At Tihar Jail, Pakistani voices lift an Indian freedom song
On Saturday morning, just after the country’s tricolour had been hoisted, Mohammed Qasim (31) and Mohammed Abdullah (36), clad in their whites began humming Aye merey pyare watan, tujh pe dil qurbaan, reports Abhishek Sharan.delhi Updated: Aug 15, 2009 23:29 IST
On Saturday morning, just after the country’s tricolour had been hoisted, Mohammed Qasim (31) and Mohammed Abdullah (36), clad in their whites began humming ‘Aye merey pyare watan, tujh pe dil qurbaan’.
Minutes later, as their unrehearsed vocal chords hit the crescendo, hundreds others standing to attention in the open-air auditorium—where the celebrations to mark the country’s 63rd Independence Day were being held at the high security Tihar jail—were singing with them.
Many, like the singing duo, were in tears.
Abdullah and Qasim like the others singing the 60’s bollywood hit number, are inmates at the jail.
But unlike most other participants in day’s gaiety, the two are Pakistani nationals.
Abdullah is an alleged narcotics dealer convicted for 10 years while Qasim is a terror suspect allegedly involved in a 2005 Delhi blast currently an under trial.
According to jail officials, the Pakistani duo was among the 80-odd inmates belonging to the neighboring country at the jail who participated with cheer and vigour in the I-Day celebration.
“From practicing singing patriotic numbers, arranging flower petals for the unfurling of the flag and helping in other organizational details, these Pakistanis showed as much enthusiasm as the rest of the Indian prisoners,” said a jail source who requested anonymity as he is not authorized to talk.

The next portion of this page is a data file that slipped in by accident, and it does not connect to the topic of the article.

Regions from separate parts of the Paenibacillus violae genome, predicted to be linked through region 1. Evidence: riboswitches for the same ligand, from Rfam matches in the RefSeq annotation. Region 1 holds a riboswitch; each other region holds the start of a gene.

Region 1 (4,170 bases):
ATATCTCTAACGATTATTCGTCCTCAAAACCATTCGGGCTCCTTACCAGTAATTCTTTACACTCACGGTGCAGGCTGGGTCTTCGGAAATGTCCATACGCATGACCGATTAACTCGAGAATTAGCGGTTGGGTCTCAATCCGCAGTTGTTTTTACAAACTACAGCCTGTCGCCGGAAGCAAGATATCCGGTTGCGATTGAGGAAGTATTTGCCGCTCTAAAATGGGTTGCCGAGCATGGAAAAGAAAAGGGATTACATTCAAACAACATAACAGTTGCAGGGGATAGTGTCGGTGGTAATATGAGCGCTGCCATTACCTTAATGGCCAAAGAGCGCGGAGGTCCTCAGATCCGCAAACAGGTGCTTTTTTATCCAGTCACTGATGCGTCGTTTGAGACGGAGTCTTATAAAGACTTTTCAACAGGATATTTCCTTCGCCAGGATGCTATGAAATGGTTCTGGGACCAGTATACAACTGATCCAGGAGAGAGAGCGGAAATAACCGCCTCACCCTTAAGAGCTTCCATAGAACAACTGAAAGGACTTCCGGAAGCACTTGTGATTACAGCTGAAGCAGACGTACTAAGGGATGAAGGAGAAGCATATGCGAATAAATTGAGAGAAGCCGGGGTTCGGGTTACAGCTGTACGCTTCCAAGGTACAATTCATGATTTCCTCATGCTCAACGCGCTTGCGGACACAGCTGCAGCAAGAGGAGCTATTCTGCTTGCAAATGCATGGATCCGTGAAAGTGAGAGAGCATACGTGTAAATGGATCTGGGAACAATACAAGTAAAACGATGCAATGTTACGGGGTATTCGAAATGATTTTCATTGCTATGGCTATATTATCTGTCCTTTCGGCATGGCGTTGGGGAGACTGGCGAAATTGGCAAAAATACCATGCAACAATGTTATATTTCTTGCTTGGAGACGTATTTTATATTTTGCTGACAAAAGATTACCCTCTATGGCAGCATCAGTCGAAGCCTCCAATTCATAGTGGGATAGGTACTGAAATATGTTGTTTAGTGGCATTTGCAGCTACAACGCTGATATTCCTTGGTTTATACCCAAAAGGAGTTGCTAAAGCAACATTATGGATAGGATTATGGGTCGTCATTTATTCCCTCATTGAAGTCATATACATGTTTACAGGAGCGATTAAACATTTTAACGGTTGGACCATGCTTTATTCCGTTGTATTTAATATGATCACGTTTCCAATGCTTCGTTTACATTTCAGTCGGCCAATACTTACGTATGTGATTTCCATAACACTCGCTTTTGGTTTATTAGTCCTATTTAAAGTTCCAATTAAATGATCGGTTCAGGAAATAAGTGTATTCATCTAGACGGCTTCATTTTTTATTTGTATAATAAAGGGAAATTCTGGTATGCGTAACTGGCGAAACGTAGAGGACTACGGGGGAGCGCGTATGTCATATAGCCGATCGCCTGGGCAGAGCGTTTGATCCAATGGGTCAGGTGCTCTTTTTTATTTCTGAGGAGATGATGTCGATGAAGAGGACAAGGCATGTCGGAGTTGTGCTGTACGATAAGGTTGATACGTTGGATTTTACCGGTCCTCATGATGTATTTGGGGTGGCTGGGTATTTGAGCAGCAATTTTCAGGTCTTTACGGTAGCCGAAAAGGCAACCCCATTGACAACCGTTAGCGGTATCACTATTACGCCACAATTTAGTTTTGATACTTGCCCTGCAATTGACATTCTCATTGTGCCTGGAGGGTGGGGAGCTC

The prison complex’s ten jails wore a festive look on the day with small paper tricolors and rose-petals dotting its cells, auditoriums and other built spaces.
The inmates were treated to a generous lunch—comprising of pulao, matar paneer, halwa and laddoo—and were shown an old bollywood movie, Upkaar starring Manoj Kumar.
The day also marked a bounty for Indian inmates in general.
“As a special gesture from the prison’s Director General BK Gupta, around 14 prisoners involved in minor offences were released today,” said jail spokesperson Sunil Gupta. “Besides, jail-terms of around 600 other inmates were remitted on account of their good behaviour.”
The jail-term’s remission, Gupta said when asked, was between “45 days to 15 days given to men convicted for upto five years”.